|Sunset at the dam, which was really more of a puddle - end of dry season|
|Lesser Bushbaby peeping out from the roof - photo Rod Bell|
As usual the ANT team laid on a full weekend’s entertainment, very different from our usual course weekends, with four teams and four very different activities.
It was fantastic to meet students past and present, and share information and ideas - a great way to learn and make new friends.
Most participants arrived on Friday evening and, after a leisurely walk round the farm, we settled in to watch ‘Bush TV’ with a difference.
Not only did we have a lovely fire burning, but wagers were exchanged as to what time the resident Lesser Bush Babies (Galago moholi) would emerge from their roost under the thatch of the lapa.
|Watching bush tv!|
It was great fun watching them (watching us!) and eventually by 18:35, they had all emerged and disappeared into the surrounding trees to forage.
Saturday morning started early with practical tracking. We tracked the usual suspects and even found the spoor of a few specials, including Puff Adder, Brown Hyaena and African Civet (including pastings).
For me, though, the highlight had to be the fresh Water Monitor spoor we found at the dam. It was so fresh, even impressions of the scales on the reptile’s foot were visible!
|Andre found a grasshopper and showed us the tracks they make!|
|Fresh Water Monitor track with scales visible|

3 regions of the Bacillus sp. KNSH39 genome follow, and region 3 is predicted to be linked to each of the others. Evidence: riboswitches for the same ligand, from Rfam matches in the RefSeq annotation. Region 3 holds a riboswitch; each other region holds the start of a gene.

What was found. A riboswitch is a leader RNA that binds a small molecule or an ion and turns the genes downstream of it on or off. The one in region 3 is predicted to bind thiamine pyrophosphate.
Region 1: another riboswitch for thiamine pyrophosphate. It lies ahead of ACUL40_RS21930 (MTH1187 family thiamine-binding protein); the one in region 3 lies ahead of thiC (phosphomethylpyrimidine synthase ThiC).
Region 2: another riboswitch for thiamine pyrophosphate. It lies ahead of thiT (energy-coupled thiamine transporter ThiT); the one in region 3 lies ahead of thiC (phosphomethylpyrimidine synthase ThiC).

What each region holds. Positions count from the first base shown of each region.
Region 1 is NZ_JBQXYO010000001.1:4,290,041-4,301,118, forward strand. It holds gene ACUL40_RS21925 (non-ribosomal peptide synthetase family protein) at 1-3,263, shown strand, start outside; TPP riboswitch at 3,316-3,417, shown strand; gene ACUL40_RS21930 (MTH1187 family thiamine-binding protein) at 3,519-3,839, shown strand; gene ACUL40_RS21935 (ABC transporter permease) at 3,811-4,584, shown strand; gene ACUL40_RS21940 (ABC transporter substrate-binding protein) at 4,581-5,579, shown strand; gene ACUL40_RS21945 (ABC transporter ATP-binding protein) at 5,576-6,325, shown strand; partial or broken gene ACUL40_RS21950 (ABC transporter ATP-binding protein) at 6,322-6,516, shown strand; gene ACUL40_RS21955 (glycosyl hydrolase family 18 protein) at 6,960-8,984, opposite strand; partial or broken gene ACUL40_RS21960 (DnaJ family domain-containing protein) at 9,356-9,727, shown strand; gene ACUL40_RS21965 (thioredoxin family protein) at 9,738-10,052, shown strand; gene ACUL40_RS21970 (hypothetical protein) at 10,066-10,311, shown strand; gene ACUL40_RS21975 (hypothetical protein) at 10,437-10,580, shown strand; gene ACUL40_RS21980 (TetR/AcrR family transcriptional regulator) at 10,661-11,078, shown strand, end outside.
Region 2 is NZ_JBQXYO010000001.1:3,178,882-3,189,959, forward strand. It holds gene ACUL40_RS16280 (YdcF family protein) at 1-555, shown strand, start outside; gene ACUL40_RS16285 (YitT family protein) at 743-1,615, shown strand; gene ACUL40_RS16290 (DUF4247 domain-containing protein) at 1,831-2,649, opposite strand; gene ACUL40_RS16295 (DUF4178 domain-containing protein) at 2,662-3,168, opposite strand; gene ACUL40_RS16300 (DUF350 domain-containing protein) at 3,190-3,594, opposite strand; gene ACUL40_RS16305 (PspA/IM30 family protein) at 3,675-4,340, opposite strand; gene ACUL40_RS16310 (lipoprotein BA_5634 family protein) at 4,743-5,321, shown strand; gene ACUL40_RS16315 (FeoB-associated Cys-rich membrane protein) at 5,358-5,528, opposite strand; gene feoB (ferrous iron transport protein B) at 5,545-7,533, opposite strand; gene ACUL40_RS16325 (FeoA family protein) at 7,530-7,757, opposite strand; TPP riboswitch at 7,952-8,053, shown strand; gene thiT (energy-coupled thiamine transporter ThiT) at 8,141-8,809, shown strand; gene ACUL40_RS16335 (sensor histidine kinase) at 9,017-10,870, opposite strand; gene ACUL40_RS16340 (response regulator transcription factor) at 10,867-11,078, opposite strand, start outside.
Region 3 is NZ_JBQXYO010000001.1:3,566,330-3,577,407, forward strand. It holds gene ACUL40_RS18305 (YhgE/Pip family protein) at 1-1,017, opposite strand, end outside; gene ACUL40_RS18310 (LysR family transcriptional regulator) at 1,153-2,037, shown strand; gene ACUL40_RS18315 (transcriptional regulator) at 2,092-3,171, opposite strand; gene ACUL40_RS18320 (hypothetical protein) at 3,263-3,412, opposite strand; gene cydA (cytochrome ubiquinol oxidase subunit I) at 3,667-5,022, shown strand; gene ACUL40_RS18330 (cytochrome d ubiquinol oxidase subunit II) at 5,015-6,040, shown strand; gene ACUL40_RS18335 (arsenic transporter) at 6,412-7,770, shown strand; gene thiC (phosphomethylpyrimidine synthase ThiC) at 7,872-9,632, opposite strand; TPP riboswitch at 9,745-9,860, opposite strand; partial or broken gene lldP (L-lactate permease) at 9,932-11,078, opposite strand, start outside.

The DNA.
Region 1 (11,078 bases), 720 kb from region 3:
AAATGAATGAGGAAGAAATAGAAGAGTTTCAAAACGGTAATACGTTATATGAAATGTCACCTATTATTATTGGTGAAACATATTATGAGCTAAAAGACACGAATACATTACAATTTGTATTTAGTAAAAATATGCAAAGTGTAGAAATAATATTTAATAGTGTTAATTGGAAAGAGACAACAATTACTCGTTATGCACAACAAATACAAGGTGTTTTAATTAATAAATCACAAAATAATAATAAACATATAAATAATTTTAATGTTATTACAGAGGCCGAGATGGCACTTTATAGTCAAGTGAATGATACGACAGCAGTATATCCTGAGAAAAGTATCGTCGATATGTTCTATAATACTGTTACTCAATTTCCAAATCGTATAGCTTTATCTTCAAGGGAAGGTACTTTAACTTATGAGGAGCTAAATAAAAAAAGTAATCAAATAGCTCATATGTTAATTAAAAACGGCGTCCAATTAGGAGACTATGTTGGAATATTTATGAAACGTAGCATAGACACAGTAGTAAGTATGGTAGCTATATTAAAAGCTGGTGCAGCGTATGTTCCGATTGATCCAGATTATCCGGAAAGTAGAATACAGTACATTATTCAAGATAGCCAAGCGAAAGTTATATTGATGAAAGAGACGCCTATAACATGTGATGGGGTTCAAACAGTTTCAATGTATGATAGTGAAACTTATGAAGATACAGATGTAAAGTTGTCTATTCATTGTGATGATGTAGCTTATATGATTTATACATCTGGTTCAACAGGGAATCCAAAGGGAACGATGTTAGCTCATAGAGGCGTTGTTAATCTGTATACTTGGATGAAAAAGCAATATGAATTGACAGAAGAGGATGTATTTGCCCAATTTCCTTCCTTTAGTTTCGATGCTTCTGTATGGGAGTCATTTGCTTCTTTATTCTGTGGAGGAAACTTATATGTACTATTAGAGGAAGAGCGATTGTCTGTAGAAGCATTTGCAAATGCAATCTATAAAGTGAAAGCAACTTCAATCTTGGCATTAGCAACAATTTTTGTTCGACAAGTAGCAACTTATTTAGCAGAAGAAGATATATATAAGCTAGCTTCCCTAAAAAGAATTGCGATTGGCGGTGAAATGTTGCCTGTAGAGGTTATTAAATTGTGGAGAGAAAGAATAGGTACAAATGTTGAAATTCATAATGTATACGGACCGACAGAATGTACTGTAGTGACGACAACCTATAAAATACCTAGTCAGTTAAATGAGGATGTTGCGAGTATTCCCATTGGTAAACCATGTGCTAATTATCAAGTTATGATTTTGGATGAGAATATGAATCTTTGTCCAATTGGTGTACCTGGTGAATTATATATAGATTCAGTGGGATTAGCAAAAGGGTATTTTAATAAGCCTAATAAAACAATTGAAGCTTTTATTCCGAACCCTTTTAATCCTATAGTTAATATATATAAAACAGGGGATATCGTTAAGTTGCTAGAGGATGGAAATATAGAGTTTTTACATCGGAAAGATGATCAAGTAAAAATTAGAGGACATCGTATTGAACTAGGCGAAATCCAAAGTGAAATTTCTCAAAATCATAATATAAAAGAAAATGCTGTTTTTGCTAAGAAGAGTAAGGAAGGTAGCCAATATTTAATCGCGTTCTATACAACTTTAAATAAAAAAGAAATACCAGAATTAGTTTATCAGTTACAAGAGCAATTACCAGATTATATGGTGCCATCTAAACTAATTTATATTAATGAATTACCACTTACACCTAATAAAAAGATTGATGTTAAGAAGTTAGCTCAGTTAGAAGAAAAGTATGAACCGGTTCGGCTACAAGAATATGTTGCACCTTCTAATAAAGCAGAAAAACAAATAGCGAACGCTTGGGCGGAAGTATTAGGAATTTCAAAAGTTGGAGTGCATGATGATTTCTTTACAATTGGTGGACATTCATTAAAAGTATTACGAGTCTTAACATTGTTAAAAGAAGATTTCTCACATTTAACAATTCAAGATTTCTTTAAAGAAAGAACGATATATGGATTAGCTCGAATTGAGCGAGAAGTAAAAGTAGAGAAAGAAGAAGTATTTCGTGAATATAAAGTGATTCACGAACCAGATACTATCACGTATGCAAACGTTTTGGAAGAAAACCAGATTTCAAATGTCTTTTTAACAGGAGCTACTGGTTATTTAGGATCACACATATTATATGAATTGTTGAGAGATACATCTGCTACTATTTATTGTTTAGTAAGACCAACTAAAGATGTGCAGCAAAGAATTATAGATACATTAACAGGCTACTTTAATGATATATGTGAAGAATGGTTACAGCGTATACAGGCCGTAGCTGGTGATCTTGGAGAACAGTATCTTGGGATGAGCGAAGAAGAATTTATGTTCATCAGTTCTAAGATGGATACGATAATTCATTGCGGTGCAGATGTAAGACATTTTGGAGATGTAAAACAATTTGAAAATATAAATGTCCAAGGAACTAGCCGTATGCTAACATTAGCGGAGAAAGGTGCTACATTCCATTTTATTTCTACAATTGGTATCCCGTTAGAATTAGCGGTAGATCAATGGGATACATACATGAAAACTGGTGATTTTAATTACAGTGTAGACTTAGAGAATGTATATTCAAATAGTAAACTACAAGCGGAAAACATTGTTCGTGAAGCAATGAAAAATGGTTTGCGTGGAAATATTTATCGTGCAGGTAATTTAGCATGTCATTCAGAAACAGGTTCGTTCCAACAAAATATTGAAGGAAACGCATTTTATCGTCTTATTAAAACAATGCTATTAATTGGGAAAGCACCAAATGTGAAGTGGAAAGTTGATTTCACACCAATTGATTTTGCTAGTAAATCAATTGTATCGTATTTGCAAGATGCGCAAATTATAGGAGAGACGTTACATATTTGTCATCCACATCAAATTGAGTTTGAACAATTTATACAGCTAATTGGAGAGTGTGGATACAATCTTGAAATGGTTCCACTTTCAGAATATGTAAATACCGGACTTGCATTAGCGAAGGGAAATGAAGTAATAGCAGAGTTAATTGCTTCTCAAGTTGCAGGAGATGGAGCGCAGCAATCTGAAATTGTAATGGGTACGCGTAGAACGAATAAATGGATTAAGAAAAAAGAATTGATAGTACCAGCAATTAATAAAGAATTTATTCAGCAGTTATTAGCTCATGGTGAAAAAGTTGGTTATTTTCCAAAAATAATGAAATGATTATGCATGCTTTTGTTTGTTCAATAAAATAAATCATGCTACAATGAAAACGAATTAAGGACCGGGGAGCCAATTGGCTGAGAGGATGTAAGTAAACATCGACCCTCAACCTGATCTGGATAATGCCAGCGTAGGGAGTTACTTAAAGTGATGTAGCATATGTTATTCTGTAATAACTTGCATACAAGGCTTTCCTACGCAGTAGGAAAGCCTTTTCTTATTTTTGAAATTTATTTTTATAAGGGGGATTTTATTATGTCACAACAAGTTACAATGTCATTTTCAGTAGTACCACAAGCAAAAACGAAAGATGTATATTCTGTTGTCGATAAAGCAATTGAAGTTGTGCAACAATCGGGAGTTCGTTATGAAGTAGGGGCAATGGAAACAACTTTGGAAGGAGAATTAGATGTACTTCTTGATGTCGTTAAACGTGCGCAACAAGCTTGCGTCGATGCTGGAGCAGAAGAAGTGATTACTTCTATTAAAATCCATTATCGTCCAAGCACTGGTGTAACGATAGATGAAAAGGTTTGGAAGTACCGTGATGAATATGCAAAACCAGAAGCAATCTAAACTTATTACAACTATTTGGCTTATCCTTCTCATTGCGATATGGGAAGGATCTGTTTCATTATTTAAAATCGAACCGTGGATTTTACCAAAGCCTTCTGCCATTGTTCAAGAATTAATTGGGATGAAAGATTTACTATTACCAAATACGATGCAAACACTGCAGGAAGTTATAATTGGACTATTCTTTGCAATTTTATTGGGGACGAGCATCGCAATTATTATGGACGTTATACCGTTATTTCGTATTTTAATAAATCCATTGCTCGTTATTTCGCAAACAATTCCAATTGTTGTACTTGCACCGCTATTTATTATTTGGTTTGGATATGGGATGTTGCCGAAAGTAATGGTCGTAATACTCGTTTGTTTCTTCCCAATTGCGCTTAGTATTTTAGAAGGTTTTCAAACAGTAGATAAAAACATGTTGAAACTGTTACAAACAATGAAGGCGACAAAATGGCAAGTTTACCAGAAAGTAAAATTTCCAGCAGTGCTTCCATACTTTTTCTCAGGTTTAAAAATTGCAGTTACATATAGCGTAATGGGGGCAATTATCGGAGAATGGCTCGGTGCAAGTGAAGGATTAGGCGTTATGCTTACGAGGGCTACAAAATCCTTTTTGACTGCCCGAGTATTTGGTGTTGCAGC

|Puff Adder track, with diagnostic 'tail drag' through the middle|
We also had a chance to identify André Veenstra’s collection of indigenous bonsai trees.
I must admit that the miniatures were far trickier to identify than their grown-up cousins. Just shows how much we rely on the 'jizz' (GISS) of the tree for identification purposes!
After a long siesta we headed out on an interpretive walk. The brief was for each team to use their knowledge of the medicinal uses of indigenous plants in order to find a cure for Ebola using various plants found on Andanté. So, with books in hand, we started to research and find specimens for our various remedies.
|Doc 'shake-shake' Veenstra in action, shaking those bones|
At sunset we strolled back to the Lapa and enjoyed a lovely evening round the fire sharing bush stories, with some reminiscing a little longer than others!
|Birders putting their skills into practice|
We then met back at the Lapa for a team quiz challenge. Nicky certainly outdid herself here, creating a quiz with three sections (trees, spoor & birds) that encouraged great debate between team members and some serious searching of the ‘grey matter’ for answers. The Nyala team were ultimately victorious with 30 points!
|Boil-treating the seeds that had been collected|
Hopefully his tuition will enable us to propagate our own little indigenous bonsai trees.
|Adding seeds and potting soil to seedling trays|
So, make a note in your diaries now for the ‘2015 ANT Refresher Course’ which is set for the weekend of 10th and 11th October 2015. Book early to avoid disappointment!
The ANT Blog
(With grateful thanks for text and images to Jenny and Rod Bell)
|Students doing a bit of revision on identifying trees|
|The Puzzle Bush (Ehretia rigida) in flower - gorgeous sight!|
|Camphor Bush (Tarchonanthus camphoratus) - we tried, this time unsuccessfully, |
to light our fire using the flowers, but decided in the end that they simply weren't dry enough!
|From left to right: Anne, Kevin, Carla, Andre, Jason, Gert and Pat|
|Monique and Sabine posing with the star of the show!|
|Is that an African Pipit?|
|Purse-like nest of a Grey Penduline-Tit|
|Dave and Carla set off with their group on a bird walk|